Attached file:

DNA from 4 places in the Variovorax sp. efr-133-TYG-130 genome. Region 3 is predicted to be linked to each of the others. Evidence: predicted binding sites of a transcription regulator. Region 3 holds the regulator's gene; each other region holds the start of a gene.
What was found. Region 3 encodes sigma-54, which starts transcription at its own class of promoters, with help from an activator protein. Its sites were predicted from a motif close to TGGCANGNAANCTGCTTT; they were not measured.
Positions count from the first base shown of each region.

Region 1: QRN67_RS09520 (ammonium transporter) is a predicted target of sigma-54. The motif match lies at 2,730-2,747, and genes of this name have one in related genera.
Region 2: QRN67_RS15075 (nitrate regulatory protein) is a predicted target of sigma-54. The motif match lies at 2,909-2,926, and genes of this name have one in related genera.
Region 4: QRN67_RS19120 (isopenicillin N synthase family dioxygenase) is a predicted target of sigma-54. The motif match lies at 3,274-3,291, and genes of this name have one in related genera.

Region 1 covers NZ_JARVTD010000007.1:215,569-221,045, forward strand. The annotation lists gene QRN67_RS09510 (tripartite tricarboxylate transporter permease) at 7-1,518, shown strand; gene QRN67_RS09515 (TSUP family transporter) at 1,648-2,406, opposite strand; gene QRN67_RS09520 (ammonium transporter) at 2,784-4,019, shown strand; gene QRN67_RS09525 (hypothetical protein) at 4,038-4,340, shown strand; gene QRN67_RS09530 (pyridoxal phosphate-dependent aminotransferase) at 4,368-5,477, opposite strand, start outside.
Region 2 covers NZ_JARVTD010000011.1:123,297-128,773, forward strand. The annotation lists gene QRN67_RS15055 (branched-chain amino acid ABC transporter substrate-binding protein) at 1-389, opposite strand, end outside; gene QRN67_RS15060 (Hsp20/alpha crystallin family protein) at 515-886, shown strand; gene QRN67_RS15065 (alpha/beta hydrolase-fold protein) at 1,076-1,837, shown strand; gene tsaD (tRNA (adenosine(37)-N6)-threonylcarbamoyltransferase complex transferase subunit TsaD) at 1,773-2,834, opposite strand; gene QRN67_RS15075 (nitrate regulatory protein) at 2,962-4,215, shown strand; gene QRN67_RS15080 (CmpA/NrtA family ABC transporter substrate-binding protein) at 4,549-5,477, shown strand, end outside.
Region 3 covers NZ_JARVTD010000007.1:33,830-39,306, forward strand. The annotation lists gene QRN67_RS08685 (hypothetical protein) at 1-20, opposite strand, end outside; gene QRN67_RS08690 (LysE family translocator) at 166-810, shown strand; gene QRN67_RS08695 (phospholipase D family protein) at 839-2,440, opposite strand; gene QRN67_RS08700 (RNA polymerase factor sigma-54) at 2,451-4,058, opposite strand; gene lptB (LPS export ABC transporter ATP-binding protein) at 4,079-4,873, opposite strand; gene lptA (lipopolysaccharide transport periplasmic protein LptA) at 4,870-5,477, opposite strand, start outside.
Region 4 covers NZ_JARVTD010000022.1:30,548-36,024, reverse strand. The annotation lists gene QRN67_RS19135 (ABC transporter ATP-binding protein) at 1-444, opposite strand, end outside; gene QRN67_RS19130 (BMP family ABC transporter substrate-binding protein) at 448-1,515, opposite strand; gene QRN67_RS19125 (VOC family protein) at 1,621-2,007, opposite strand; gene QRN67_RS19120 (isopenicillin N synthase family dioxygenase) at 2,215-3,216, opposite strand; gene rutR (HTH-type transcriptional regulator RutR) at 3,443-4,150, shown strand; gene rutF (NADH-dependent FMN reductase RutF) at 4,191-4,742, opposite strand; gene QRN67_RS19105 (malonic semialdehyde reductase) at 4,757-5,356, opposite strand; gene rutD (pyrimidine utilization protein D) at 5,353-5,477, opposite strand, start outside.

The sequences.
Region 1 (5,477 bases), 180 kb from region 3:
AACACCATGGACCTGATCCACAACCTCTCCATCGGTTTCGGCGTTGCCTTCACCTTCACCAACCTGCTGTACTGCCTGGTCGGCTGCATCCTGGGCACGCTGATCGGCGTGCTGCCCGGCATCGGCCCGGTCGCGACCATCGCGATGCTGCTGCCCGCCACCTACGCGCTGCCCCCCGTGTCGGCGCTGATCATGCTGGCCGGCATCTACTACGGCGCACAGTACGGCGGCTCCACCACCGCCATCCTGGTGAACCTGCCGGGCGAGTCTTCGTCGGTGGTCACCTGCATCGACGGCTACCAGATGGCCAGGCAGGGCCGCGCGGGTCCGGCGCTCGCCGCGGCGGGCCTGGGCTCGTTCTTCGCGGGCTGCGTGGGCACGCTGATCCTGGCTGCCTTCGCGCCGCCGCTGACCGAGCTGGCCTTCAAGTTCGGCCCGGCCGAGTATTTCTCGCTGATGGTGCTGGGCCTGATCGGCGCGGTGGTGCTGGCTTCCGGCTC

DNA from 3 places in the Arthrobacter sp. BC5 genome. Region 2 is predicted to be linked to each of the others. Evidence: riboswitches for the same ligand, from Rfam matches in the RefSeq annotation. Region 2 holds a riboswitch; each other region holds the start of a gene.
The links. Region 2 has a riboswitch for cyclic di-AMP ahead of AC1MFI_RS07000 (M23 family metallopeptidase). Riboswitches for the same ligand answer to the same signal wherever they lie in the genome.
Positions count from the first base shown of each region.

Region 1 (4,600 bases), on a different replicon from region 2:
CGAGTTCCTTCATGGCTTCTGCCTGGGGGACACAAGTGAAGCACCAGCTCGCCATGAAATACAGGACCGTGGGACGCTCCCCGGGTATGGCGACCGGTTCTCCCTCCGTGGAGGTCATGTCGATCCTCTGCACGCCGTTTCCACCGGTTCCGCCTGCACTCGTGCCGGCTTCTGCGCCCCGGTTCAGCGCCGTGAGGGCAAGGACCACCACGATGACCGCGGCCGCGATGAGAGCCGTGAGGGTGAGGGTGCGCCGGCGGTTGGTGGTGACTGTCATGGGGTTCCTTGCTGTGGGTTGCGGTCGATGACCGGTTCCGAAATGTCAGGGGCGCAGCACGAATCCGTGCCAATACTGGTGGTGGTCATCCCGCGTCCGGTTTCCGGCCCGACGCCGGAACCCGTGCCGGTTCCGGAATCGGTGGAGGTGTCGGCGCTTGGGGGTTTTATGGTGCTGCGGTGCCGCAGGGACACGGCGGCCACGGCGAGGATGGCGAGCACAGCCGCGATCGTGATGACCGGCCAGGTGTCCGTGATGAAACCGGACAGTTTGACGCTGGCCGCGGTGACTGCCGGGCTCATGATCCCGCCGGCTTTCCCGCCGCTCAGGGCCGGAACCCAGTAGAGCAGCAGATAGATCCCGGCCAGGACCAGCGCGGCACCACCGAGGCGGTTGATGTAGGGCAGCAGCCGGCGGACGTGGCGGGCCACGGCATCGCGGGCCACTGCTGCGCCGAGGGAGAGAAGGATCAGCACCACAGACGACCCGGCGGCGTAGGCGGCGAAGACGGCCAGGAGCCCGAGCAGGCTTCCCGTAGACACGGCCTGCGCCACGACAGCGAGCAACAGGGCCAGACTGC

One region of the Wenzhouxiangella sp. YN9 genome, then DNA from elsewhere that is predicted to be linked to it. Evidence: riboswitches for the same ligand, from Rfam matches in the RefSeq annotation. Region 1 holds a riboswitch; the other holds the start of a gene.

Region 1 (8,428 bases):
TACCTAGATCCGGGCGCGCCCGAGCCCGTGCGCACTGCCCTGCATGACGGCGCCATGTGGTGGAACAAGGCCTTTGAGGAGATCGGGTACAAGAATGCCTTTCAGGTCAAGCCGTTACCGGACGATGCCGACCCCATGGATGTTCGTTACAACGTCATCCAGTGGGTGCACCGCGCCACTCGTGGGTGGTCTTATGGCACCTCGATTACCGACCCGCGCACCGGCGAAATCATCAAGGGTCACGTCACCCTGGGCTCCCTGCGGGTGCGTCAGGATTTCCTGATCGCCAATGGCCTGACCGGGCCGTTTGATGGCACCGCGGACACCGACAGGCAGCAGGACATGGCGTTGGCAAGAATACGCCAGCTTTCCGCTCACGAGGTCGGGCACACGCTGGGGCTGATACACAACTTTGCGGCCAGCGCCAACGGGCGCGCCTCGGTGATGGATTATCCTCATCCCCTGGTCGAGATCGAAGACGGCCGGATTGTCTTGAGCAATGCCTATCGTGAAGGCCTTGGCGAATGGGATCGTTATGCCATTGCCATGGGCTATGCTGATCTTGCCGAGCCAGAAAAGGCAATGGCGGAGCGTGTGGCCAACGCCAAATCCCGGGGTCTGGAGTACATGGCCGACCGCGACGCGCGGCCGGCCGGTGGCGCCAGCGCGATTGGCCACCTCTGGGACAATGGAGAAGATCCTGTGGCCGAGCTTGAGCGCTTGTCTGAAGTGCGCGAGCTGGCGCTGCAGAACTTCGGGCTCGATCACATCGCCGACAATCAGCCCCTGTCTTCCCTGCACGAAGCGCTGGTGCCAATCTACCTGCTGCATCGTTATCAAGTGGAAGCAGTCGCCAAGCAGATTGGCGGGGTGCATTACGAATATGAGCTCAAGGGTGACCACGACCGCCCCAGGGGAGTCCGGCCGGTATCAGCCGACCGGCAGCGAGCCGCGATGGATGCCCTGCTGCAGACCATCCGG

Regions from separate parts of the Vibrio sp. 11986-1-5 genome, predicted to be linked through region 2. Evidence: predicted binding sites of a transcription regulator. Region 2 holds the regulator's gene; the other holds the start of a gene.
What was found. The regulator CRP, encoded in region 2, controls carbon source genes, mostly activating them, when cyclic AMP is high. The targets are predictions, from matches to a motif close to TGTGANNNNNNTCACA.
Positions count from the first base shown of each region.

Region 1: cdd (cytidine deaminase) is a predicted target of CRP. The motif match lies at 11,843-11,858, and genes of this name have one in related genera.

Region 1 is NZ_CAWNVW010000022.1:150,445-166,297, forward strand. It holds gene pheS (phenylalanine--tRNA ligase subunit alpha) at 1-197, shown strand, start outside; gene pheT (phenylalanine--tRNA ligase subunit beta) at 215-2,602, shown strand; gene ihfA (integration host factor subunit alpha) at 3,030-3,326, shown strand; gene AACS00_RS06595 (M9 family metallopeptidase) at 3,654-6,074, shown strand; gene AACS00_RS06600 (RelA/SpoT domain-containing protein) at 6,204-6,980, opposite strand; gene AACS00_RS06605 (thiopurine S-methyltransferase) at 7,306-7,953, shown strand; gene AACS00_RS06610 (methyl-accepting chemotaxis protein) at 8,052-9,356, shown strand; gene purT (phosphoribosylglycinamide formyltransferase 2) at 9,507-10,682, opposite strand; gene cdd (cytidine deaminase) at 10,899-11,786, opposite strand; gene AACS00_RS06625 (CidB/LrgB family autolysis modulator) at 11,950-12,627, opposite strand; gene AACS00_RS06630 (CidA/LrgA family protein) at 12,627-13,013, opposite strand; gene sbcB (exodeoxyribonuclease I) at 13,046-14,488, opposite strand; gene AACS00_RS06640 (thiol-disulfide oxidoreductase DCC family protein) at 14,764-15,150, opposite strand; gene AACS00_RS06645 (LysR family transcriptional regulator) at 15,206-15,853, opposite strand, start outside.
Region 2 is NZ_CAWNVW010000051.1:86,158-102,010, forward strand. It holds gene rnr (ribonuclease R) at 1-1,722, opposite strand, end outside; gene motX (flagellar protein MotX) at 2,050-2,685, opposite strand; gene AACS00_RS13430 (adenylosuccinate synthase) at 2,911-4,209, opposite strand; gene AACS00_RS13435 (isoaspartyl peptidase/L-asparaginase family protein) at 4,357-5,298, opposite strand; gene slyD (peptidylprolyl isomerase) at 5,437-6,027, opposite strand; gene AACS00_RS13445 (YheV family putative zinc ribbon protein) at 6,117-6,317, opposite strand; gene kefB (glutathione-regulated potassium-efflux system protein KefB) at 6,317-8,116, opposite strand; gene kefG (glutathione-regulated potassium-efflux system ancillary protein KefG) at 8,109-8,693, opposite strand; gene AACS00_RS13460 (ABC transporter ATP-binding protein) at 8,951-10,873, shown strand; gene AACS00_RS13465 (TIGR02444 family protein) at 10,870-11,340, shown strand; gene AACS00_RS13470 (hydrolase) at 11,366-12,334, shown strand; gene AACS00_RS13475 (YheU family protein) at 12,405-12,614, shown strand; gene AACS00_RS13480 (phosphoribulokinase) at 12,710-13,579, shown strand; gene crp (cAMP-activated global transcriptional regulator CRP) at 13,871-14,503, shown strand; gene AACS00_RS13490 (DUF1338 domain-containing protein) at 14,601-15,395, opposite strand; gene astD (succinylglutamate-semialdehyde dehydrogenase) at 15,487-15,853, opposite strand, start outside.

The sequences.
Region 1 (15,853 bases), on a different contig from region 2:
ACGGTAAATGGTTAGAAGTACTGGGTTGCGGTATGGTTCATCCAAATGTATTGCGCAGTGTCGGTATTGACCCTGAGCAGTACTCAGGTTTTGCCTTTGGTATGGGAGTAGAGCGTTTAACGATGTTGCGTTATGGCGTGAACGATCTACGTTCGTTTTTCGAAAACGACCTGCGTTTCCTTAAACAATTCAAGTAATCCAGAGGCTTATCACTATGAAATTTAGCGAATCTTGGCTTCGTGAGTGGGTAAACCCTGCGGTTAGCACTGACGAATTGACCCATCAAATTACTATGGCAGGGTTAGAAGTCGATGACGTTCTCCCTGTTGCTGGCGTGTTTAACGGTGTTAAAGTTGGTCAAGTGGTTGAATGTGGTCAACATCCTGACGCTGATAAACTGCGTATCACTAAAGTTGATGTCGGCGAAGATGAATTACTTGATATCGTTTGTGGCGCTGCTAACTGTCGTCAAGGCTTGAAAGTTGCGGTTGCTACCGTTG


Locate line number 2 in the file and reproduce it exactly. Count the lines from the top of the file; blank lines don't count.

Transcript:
What was found. Region 3 encodes sigma-54, which starts transcription at its own class of promoters, with help from an activator protein. Its sites were predicted from a motif close to TGGCANGNAANCTGCTTT; they were not measured.